Mind management_SurvivorsUKWe can no longer ignore it – Christmas is coming and, whilst a lot of people happily throw themselves into the festivities, for others it can be a real challenge.  Flashbacks can leave us feeling like we are reliving traumatic experiences from our past and the stress of the season and its associations can lead to an increase in panic attacks.  Expectations to spend time with family, whether we accept an invitation to Christmas dinner or decline, can send us into an emotional orbit – a frightening place if we don’t know how to come back down to earth.

Whilst working through difficult thoughts and feelings with a counsellor or a support group can be incredibly helpful, having a toolkit we can turn to when we feel like our emotions have control of us rather than the other way around can be a comfort – and even empowering.  Different things work for different people, but, if the above sounds all too familiar, there are a few things you could try. 

Find your anchor
Having something you can consistently turn to when you are disturbed by unwanted memories can help bring you back to the present, but also support you to manage different emotions when they feel they are getting out of control.  Most people think of “anchors” as something they can hold, but some of us find things that stimulate other senses more helpful.  For example, an essential oil or herbal teabag might work if you find different scents grounding.  Tasting something sharp or comforting can be effective in cutting through difficult thoughts and feelings; listening to music or any other sound (it can be as random as the sound of a fan whirring to a bell ringing) can bring us back to a place of equilibrium.  Having an image of somewhere we feel safe and people in our lives who we love when we feel close to meltdown can take us back to a feeling of security.  And, if touch is your thing, experiment with different textures – whilst a cool smooth pebble or jewellery works for some people, something soft like a piece of fabric or leather works for others.
Do something
If you feel yourself sliding into a state of anxiety, fear or even anger that feels overwhelming – or know that something that might provoke such a feeling is around the corner – having an activity that will take you away from those feelings can be an effective way of managing.  Anything that you find mentally absorbing will not only act as a distraction, but also help you to relax as your mind turns away from whatever is causing you distress.  Again, different things work for other people – sudoku and crosswords suit some, following a recipe and cooking something new does the trick for others.  Finding something physical to do can keep our minds busy and our bodies active, whether it’s trying out a climbing wall or getting stuck into some DIY.  Doing something creative like painting or playing a musical instrument might also help – but remember, the aim is to make you feel better, so no pressure if your doodle isn’t worthy of a spot in the National Gallery!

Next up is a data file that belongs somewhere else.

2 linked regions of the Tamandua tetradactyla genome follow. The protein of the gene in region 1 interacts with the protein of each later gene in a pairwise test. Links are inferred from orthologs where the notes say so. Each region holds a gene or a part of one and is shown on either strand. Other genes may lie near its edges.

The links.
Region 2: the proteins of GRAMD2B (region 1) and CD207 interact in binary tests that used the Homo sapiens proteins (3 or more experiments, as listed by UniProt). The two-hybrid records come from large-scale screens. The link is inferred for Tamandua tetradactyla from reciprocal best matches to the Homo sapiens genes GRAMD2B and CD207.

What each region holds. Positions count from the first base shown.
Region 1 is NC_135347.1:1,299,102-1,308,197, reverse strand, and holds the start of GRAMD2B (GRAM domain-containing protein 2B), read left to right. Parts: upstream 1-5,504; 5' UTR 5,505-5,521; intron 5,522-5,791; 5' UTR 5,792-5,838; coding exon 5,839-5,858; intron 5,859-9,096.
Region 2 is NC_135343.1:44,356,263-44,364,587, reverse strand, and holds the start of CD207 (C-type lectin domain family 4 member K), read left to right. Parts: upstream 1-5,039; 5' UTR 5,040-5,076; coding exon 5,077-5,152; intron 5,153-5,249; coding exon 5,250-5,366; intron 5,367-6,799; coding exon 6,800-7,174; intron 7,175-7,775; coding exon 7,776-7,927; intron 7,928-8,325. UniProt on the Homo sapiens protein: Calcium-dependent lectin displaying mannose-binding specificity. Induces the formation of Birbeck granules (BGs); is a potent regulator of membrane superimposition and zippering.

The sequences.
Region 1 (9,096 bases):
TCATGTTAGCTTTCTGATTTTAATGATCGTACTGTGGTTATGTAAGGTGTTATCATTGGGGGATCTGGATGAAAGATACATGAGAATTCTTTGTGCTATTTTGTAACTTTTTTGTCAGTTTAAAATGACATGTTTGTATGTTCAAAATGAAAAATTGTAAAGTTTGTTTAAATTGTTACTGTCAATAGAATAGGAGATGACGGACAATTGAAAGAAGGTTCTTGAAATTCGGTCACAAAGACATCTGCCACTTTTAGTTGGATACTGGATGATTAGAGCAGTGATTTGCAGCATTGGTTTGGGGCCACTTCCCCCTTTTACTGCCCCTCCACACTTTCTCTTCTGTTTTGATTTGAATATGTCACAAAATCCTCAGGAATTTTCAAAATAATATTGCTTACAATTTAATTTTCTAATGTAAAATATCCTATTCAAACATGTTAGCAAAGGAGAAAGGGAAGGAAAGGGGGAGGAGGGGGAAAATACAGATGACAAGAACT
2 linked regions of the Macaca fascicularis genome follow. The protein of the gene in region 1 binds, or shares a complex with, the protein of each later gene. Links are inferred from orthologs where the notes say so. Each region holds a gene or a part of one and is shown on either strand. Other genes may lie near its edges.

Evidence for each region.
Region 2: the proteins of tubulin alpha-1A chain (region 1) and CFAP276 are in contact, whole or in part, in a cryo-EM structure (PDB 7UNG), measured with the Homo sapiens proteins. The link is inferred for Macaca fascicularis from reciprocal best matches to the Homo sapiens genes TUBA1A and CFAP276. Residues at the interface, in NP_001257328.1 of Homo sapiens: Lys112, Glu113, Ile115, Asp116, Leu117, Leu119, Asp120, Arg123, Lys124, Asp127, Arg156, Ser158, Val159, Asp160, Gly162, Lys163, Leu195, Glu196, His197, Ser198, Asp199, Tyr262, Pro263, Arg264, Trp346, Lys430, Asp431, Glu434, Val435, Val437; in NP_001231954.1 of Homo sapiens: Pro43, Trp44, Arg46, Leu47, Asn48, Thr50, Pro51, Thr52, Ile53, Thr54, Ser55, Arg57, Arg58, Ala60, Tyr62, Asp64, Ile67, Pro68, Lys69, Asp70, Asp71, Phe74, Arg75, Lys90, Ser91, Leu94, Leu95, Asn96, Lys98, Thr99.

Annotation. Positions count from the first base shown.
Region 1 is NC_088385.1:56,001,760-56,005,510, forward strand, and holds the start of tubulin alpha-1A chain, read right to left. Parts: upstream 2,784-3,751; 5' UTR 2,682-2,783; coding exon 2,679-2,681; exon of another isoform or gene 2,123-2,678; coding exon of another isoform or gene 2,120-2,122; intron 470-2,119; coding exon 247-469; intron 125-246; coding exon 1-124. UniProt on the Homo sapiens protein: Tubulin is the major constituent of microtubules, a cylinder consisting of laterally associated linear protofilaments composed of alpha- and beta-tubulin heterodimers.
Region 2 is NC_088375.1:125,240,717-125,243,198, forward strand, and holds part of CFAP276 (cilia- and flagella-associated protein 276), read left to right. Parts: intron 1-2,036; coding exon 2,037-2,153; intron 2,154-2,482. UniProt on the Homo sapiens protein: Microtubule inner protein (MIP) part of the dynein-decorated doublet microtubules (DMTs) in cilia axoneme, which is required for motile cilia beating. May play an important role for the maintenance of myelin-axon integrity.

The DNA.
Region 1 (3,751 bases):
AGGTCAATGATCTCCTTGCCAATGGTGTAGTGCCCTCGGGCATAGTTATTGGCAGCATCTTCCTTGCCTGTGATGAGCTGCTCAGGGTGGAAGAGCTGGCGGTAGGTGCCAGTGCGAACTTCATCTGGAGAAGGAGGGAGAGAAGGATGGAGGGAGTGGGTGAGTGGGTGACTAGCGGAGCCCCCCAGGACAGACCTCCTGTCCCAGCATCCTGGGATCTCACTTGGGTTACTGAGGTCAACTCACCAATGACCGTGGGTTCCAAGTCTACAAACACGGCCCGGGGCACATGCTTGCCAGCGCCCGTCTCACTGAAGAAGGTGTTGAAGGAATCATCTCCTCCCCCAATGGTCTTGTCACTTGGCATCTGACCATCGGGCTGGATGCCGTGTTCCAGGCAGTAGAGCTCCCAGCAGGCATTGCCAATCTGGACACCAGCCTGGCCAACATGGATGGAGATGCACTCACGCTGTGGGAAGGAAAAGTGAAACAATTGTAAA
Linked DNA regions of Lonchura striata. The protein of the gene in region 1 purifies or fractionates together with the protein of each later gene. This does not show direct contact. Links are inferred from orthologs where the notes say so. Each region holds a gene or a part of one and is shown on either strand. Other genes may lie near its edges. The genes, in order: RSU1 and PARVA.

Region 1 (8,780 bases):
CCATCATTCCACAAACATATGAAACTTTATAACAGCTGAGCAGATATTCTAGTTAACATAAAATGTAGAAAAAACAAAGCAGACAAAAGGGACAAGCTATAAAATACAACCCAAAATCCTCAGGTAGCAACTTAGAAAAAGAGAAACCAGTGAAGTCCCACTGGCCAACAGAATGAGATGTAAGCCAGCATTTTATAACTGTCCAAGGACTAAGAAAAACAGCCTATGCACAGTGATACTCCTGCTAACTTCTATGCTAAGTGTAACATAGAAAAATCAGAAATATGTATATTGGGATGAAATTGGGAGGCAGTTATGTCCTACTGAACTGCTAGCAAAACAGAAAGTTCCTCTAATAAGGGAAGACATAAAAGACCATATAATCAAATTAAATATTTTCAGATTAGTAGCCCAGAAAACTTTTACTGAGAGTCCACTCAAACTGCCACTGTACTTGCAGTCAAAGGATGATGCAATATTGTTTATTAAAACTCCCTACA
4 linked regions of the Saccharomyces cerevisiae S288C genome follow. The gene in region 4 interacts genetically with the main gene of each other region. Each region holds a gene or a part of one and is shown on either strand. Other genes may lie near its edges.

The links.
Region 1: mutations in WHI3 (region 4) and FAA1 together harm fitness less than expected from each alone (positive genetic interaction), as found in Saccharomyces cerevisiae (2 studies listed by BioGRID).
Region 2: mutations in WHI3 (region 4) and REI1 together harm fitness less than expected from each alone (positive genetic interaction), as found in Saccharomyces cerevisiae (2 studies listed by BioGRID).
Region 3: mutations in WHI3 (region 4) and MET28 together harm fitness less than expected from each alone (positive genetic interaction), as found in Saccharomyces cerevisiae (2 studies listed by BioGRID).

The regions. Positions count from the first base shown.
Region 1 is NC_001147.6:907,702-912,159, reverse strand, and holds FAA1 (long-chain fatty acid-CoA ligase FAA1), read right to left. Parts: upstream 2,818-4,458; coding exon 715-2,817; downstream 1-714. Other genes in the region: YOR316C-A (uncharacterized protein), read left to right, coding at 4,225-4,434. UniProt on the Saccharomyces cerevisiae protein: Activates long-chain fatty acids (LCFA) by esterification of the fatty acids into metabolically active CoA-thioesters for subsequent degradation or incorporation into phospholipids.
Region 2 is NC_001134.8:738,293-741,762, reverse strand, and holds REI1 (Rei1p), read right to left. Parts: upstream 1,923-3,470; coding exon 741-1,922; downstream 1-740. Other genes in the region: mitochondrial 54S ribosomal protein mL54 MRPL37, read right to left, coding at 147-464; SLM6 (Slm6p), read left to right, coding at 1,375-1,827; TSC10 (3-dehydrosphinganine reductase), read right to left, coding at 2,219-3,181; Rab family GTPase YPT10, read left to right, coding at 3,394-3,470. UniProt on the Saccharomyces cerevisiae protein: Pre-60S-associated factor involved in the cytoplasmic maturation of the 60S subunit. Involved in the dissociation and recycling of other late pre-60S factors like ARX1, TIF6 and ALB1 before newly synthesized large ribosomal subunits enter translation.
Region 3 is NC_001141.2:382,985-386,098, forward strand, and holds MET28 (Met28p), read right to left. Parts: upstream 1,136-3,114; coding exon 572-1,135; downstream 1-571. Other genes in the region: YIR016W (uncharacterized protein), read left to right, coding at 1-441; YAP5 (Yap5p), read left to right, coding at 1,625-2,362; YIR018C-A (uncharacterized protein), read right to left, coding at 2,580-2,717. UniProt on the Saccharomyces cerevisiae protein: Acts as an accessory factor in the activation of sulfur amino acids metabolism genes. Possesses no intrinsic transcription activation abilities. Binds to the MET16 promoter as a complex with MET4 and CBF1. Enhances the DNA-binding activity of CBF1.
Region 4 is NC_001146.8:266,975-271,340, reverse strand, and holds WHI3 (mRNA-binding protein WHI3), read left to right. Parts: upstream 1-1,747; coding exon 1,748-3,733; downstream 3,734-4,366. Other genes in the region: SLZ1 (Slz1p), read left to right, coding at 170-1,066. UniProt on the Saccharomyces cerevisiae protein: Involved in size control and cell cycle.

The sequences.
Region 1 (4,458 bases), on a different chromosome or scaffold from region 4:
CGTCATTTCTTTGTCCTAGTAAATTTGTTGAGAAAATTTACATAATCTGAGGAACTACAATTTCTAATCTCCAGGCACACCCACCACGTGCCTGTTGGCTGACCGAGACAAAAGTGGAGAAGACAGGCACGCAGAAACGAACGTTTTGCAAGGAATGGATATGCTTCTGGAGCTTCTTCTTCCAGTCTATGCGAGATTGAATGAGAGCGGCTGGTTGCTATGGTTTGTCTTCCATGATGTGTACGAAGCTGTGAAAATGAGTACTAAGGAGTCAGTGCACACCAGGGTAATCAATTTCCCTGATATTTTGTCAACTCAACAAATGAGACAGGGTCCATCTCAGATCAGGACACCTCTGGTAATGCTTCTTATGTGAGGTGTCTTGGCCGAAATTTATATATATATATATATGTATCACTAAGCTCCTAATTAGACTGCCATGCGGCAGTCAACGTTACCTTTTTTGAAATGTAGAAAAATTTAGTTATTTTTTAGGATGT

Stay in the present
It’s hard to escape from talk of mindfulness these days, but being able to be present in the moment can help us manage a whole range of unwanted thoughts and feelings.  If we are re-living a past trauma, finding something that reassures us that what we are experiencing happened in the past can be incredibly reassuring – and sometimes stop the flashback it its tracks.   Look at the date on your phone, pick up the newspaper, turn on the telly – anything that confirms where you are and when you are can be effective.  If your feeling of anxiety isn’t being caused by a memory, taking a moment to really take in your environment can, like the activities described above, take your mind away from what is bothering you.  Choose something in sight and take in every single detail – the texture of a tree’s bark, the patterns in the brickwork of a building, the different flecks of colour in your dog’s coat. 
Choose a mantra 
For some people, having a phrase that they can repeat to themselves – in their head, on paper or out loud – not only calms them when they are feeling overwhelmed, but also give them something positive to focus on.  A good mantra can act as a reminder of the journey that we are on and the difficulties we have overcome.  There is plenty of inspiration on Instagram and Facebook, but one of my favourites comes from a meditation, “peace begins within me;” another from an old friend, “everything will pass”.  Can’t find one that fits?  Make up your own – the more it means to you, the better.

Michelle, Counsellor, SurvivorsUK

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